Unlike most men of property and influence in Georgia, Walton did not own slaves. There is little record of his public views on slavery, but it is known that shortly after leaving the governor’s mansion, Walton spoke out against what he called “barbarian” treatment of members of an African-American Baptist congregation in Yamacraw, Georgia, in 1790.   When the congregation first began to hold services, local whites imprisoned some of the church-goers and whipped about fifty members of the assembly. After Walton spoke out against this outrage, a state court ordered the release of the prisoners and declared that religious services could continue.[11]

In his last years, Walton lived somewhat quietly in a cottage outside of Augusta that was located on confiscated Tory land. He never completely left public life, serving as a superior court judge and speaking out on matters of public concern that received his attention. He became an enthusiastic booster supporting the economic development of Augusta.   He was a founder of Richmond Academy and tried unsuccessfully to have Franklin College, the predecessor of the University of Georgia, located in Augusta. His last years were difficult. He had never completely recovered from his wounds incurred in the revolution and he suffered many illnesses in his final years.[12] He was not well off financially. Walton died in February of 1804, only two months after the death of his oldest son.[13]

George Walton’s reputation was marred by scandal that might have broken many politicians. But Walton continually returned to power after losing office and influence. His resolve to return again and again to the political fray displayed his commitment to the building of a new nation. One of the youngest signers of the Declaration of Independence, George Walton was certainly a skilled statesman who sacrificed much in service to his country and his state of Georgia.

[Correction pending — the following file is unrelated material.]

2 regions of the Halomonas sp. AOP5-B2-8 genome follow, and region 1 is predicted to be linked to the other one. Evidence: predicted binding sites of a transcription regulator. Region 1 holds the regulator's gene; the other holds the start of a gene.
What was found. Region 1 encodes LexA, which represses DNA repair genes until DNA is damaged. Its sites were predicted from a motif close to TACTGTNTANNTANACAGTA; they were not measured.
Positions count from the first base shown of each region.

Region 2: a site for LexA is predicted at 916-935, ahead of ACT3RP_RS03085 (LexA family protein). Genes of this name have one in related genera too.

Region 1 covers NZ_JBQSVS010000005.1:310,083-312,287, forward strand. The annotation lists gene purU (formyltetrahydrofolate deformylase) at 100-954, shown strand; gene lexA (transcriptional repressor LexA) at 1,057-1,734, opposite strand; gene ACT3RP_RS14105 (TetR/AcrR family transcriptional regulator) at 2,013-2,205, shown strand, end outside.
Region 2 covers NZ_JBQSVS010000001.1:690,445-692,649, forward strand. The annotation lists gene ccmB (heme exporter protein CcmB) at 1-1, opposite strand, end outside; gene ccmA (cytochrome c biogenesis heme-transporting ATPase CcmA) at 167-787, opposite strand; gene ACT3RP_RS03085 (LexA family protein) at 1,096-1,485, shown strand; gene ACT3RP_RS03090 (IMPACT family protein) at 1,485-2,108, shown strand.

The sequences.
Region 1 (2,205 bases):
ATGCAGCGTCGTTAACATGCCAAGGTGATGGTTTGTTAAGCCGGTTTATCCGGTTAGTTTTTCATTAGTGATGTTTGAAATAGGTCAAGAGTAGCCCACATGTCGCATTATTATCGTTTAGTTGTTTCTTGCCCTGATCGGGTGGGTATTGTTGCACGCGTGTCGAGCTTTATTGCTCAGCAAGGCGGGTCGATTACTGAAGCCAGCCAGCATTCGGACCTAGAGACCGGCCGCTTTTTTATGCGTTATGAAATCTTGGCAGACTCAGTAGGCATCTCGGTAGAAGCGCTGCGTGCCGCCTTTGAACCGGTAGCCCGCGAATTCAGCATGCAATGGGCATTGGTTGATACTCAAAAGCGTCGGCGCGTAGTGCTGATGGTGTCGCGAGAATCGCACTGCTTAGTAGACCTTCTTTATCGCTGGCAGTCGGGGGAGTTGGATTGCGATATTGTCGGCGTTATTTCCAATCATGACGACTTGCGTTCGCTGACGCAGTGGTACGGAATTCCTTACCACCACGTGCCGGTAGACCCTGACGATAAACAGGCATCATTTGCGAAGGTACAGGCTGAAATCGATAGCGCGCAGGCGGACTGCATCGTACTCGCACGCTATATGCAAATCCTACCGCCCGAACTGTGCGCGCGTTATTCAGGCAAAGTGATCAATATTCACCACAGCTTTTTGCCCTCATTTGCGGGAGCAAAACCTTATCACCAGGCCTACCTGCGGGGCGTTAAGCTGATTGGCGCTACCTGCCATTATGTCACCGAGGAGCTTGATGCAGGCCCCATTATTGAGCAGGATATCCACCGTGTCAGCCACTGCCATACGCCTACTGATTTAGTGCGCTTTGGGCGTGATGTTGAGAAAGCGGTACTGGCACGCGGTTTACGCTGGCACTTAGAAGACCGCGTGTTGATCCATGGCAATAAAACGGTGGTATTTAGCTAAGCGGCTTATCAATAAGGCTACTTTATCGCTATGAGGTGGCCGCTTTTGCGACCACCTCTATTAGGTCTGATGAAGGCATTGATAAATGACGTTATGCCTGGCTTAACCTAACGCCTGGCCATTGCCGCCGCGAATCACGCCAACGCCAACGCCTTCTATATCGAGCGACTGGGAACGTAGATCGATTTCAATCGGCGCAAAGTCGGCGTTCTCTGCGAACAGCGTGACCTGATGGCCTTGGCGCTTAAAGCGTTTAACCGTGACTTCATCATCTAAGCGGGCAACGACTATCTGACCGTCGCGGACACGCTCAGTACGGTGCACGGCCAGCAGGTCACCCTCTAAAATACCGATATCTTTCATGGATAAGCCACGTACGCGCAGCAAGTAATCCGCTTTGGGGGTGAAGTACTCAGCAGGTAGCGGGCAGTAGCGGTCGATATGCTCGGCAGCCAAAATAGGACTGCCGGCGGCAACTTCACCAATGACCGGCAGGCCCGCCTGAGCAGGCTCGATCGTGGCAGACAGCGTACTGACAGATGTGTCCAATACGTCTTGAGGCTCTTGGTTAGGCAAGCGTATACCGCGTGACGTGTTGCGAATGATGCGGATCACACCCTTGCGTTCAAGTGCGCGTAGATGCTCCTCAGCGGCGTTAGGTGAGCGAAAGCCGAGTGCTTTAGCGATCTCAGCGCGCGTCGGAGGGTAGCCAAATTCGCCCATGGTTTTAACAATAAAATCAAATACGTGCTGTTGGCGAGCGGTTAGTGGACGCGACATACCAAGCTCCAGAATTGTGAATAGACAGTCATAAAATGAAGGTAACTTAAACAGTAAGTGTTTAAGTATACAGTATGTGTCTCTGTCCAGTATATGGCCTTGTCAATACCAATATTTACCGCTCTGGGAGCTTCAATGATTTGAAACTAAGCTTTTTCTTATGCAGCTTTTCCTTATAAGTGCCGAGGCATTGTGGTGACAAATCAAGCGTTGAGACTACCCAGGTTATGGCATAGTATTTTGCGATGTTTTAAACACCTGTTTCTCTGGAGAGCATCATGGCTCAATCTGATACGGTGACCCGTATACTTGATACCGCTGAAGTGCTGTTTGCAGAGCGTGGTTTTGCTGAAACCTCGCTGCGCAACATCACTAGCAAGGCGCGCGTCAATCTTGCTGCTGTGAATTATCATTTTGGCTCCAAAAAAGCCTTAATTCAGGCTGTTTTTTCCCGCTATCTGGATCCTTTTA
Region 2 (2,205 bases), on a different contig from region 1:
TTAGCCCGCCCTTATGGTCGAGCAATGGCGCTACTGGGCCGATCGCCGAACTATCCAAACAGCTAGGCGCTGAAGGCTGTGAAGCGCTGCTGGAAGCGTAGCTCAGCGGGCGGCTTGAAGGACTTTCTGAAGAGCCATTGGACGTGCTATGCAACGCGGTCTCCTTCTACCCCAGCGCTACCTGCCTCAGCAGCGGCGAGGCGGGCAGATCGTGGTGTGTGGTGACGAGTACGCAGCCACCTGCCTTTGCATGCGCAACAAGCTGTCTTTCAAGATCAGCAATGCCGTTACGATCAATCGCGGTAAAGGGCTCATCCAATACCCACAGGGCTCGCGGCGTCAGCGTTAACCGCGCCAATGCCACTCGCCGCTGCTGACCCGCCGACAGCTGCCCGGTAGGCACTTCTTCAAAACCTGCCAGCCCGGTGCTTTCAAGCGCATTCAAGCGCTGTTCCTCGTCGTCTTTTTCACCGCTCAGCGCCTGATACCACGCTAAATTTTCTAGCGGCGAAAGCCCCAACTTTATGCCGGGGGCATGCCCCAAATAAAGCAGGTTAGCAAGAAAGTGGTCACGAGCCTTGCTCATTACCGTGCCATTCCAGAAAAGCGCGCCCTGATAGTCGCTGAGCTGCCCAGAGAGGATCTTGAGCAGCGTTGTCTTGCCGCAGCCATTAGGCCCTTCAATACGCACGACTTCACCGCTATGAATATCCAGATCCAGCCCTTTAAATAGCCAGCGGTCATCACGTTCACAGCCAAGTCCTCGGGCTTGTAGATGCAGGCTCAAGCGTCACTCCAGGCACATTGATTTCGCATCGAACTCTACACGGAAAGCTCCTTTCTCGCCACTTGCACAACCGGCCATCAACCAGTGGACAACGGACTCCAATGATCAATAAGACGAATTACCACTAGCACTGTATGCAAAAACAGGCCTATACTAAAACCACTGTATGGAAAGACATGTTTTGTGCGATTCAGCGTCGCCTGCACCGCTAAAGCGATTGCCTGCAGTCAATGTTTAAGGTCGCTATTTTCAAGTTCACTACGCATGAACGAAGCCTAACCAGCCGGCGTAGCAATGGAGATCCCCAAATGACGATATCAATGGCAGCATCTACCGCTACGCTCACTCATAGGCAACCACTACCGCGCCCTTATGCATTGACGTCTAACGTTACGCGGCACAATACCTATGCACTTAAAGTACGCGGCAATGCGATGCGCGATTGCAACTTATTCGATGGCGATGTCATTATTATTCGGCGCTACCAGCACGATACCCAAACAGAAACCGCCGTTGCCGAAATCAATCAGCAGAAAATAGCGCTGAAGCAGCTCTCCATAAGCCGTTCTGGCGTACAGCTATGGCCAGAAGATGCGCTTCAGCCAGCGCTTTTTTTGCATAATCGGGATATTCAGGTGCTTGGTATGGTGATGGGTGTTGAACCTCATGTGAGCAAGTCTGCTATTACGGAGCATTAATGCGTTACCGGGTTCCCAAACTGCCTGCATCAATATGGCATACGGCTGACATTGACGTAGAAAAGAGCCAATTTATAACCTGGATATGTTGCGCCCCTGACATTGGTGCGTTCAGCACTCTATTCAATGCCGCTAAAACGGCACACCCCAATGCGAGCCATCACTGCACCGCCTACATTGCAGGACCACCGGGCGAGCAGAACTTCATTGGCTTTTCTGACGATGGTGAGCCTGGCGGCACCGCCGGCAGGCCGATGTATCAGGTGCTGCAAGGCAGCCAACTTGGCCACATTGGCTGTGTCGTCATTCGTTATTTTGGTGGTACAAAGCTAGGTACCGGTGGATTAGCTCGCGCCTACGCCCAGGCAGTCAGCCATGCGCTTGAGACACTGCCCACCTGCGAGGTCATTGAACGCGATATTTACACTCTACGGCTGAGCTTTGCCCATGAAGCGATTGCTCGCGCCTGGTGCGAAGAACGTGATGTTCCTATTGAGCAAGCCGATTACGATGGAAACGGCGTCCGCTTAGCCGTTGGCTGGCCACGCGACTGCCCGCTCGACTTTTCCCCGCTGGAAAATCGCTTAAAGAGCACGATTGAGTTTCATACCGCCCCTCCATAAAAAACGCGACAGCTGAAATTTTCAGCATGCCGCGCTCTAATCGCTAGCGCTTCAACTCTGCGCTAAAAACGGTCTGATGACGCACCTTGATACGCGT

James C. Clinger is a professor in the Department of Political Science and Sociology at Murray State University. Dr. Clinger teaches courses in state and local government, Kentucky politics, intergovernmental relations, regulatory policy, and public administration. Dr. Clinger is also the chair of the Murray-Calloway County Transit Authority Board and a past president of the Kentucky Political Science Association. He currently resides in Hazel, Kentucky. 

Podcast by Maureen Quinn.



[2] Bridges, Edwin C.  “George Walton,” in Georgia’s Signers and the Declaration of Independence, by Edwin C. Bridges, Harvey H. Jackson, Kenneth H. Thomas, Jr. and James Harvey Young. Cherokee Publishing Company, 1981.

[3] Bridges, op cit., page 64.

[4] Bridges, op cit.

[5] Bridges, op cit.

[6] Daughters of the Signers of the Declaration of Independence.

[7] Daughters of the Signers of the Declaration of Independence. ibid .

[8] Bridges, op cit.